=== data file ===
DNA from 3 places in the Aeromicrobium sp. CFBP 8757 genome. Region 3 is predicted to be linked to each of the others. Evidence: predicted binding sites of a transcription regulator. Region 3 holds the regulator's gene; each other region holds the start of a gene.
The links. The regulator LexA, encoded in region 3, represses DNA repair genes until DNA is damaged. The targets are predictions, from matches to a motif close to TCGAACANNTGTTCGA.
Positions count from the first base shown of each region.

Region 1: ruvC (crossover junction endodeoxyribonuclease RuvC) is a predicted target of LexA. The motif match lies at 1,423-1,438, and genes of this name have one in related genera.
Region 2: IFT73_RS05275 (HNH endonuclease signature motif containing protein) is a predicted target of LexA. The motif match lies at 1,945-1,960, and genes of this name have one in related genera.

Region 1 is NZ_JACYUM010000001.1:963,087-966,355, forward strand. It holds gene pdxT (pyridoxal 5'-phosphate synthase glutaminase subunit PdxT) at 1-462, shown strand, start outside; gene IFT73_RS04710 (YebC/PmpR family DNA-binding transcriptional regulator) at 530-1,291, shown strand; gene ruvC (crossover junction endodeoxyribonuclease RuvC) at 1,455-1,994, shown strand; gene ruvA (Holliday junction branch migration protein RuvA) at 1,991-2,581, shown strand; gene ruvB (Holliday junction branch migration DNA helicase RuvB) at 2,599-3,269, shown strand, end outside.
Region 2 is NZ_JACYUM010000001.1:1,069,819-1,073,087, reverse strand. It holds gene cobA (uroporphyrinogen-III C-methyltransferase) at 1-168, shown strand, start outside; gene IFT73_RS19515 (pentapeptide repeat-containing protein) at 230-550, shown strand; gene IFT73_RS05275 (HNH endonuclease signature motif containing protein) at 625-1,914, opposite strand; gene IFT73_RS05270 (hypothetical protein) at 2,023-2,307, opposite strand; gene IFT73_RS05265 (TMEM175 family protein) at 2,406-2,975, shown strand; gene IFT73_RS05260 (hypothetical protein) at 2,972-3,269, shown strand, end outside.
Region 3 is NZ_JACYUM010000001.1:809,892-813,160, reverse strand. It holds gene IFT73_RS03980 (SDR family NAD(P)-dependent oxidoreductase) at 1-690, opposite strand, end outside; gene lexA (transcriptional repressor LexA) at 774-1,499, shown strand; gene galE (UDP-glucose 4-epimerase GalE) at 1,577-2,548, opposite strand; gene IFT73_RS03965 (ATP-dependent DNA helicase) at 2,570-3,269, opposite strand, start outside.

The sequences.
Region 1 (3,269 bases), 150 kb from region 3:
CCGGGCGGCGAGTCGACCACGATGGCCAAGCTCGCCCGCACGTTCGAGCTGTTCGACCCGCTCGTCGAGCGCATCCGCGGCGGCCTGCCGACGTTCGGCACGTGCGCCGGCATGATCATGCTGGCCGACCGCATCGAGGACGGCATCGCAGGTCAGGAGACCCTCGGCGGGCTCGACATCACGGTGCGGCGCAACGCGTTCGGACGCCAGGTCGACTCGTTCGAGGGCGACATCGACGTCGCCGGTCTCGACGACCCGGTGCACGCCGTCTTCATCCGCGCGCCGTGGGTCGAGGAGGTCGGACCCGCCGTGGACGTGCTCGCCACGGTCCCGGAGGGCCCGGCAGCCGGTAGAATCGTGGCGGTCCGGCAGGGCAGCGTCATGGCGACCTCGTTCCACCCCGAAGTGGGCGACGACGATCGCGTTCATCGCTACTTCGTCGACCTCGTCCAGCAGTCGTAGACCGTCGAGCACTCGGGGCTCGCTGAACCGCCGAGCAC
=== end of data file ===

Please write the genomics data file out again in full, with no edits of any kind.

DNA from 3 places in the Aeromicrobium sp. CFBP 8757 genome. Region 3 is predicted to be linked to each of the others. Evidence: predicted binding sites of a transcription regulator. Region 3 holds the regulator's gene; each other region holds the start of a gene.
The links. The regulator LexA, encoded in region 3, represses DNA repair genes until DNA is damaged. The targets are predictions, from matches to a motif close to TCGAACANNTGTTCGA.
Positions count from the first base shown of each region.

Region 1: ruvC (crossover junction endodeoxyribonuclease RuvC) is a predicted target of LexA. The motif match lies at 1,423-1,438, and genes of this name have one in related genera.
Region 2: IFT73_RS05275 (HNH endonuclease signature motif containing protein) is a predicted target of LexA. The motif match lies at 1,945-1,960, and genes of this name have one in related genera.

Region 1 is NZ_JACYUM010000001.1:963,087-966,355, forward strand. It holds gene pdxT (pyridoxal 5'-phosphate synthase glutaminase subunit PdxT) at 1-462, shown strand, start outside; gene IFT73_RS04710 (YebC/PmpR family DNA-binding transcriptional regulator) at 530-1,291, shown strand; gene ruvC (crossover junction endodeoxyribonuclease RuvC) at 1,455-1,994, shown strand; gene ruvA (Holliday junction branch migration protein RuvA) at 1,991-2,581, shown strand; gene ruvB (Holliday junction branch migration DNA helicase RuvB) at 2,599-3,269, shown strand, end outside.
Region 2 is NZ_JACYUM010000001.1:1,069,819-1,073,087, reverse strand. It holds gene cobA (uroporphyrinogen-III C-methyltransferase) at 1-168, shown strand, start outside; gene IFT73_RS19515 (pentapeptide repeat-containing protein) at 230-550, shown strand; gene IFT73_RS05275 (HNH endonuclease signature motif containing protein) at 625-1,914, opposite strand; gene IFT73_RS05270 (hypothetical protein) at 2,023-2,307, opposite strand; gene IFT73_RS05265 (TMEM175 family protein) at 2,406-2,975, shown strand; gene IFT73_RS05260 (hypothetical protein) at 2,972-3,269, shown strand, end outside.
Region 3 is NZ_JACYUM010000001.1:809,892-813,160, reverse strand. It holds gene IFT73_RS03980 (SDR family NAD(P)-dependent oxidoreductase) at 1-690, opposite strand, end outside; gene lexA (transcriptional repressor LexA) at 774-1,499, shown strand; gene galE (UDP-glucose 4-epimerase GalE) at 1,577-2,548, opposite strand; gene IFT73_RS03965 (ATP-dependent DNA helicase) at 2,570-3,269, opposite strand, start outside.

The sequences.
Region 1 (3,269 bases), 150 kb from region 3:
CCGGGCGGCGAGTCGACCACGATGGCCAAGCTCGCCCGCACGTTCGAGCTGTTCGACCCGCTCGTCGAGCGCATCCGCGGCGGCCTGCCGACGTTCGGCACGTGCGCCGGCATGATCATGCTGGCCGACCGCATCGAGGACGGCATCGCAGGTCAGGAGACCCTCGGCGGGCTCGACATCACGGTGCGGCGCAACGCGTTCGGACGCCAGGTCGACTCGTTCGAGGGCGACATCGACGTCGCCGGTCTCGACGACCCGGTGCACGCCGTCTTCATCCGCGCGCCGTGGGTCGAGGAGGTCGGACCCGCCGTGGACGTGCTCGCCACGGTCCCGGAGGGCCCGGCAGCCGGTAGAATCGTGGCGGTCCGGCAGGGCAGCGTCATGGCGACCTCGTTCCACCCCGAAGTGGGCGACGACGATCGCGTTCATCGCTACTTCGTCGACCTCGTCCAGCAGTCGTAGACCGTCGAGCACTCGGGGCTCGCTGAACCGCCGAGCAC